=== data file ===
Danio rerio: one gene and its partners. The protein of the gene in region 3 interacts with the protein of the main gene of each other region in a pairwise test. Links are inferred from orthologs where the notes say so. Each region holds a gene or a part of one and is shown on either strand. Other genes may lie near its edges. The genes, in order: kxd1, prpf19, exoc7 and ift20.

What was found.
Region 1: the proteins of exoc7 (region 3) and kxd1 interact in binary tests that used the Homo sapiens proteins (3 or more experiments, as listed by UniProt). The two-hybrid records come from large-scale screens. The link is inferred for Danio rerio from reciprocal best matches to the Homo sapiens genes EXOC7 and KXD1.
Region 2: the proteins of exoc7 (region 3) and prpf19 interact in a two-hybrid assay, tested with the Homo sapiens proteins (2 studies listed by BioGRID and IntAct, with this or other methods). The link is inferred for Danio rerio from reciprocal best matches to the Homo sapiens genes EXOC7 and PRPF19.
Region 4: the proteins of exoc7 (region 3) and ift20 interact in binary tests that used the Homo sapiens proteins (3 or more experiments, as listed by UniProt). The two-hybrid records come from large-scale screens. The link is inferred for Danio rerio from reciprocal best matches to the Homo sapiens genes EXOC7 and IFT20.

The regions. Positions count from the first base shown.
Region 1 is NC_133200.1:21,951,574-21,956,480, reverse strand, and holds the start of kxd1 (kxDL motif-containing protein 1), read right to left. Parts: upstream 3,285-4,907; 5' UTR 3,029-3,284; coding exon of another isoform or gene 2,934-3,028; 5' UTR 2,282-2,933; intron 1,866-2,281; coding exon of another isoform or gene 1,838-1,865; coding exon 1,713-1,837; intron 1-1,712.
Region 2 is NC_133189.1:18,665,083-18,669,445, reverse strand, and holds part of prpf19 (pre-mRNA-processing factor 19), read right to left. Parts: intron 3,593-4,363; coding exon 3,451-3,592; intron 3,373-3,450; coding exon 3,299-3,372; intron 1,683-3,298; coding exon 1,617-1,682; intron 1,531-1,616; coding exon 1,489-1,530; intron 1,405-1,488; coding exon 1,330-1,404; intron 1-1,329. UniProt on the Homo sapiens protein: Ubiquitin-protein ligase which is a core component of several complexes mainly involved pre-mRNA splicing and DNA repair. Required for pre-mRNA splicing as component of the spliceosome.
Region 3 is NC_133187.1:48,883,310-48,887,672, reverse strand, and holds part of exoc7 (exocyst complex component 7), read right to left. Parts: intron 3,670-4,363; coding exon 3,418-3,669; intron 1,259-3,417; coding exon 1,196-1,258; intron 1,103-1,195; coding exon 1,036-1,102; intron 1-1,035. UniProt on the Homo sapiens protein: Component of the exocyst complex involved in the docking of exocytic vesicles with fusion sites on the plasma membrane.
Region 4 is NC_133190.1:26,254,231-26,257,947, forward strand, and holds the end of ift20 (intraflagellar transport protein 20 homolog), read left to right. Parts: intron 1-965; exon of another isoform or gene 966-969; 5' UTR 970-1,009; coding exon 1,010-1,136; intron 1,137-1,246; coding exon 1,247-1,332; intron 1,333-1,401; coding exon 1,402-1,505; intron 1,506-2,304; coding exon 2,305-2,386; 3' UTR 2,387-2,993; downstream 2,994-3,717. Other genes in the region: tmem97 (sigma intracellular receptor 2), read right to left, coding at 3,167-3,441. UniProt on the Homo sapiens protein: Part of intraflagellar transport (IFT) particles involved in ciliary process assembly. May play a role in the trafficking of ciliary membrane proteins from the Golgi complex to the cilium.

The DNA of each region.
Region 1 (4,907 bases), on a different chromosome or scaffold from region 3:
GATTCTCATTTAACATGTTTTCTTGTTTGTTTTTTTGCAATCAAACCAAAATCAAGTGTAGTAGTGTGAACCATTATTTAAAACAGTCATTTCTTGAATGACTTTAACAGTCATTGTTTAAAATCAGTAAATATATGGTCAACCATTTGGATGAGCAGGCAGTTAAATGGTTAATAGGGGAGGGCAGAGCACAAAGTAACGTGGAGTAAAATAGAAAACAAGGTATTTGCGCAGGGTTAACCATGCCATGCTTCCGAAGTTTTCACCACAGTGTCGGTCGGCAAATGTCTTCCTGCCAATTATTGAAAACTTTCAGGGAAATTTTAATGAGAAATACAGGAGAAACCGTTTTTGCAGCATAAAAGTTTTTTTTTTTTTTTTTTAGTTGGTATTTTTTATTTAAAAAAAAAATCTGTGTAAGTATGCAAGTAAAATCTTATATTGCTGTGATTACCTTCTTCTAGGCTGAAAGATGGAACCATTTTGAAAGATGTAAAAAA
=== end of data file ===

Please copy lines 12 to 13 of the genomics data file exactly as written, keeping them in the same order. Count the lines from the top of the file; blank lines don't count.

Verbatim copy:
Region 1 (4,907 bases), on a different chromosome or scaffold from region 3:
GATTCTCATTTAACATGTTTTCTTGTTTGTTTTTTTGCAATCAAACCAAAATCAAGTGTAGTAGTGTGAACCATTATTTAAAACAGTCATTTCTTGAATGACTTTAACAGTCATTGTTTAAAATCAGTAAATATATGGTCAACCATTTGGATGAGCAGGCAGTTAAATGGTTAATAGGGGAGGGCAGAGCACAAAGTAACGTGGAGTAAAATAGAAAACAAGGTATTTGCGCAGGGTTAACCATGCCATGCTTCCGAAGTTTTCACCACAGTGTCGGTCGGCAAATGTCTTCCTGCCAATTATTGAAAACTTTCAGGGAAATTTTAATGAGAAATACAGGAGAAACCGTTTTTGCAGCATAAAAGTTTTTTTTTTTTTTTTTTAGTTGGTATTTTTTATTTAAAAAAAAAATCTGTGTAAGTATGCAAGTAAAATCTTATATTGCTGTGATTACCTTCTTCTAGGCTGAAAGATGGAACCATTTTGAAAGATGTAAAAAA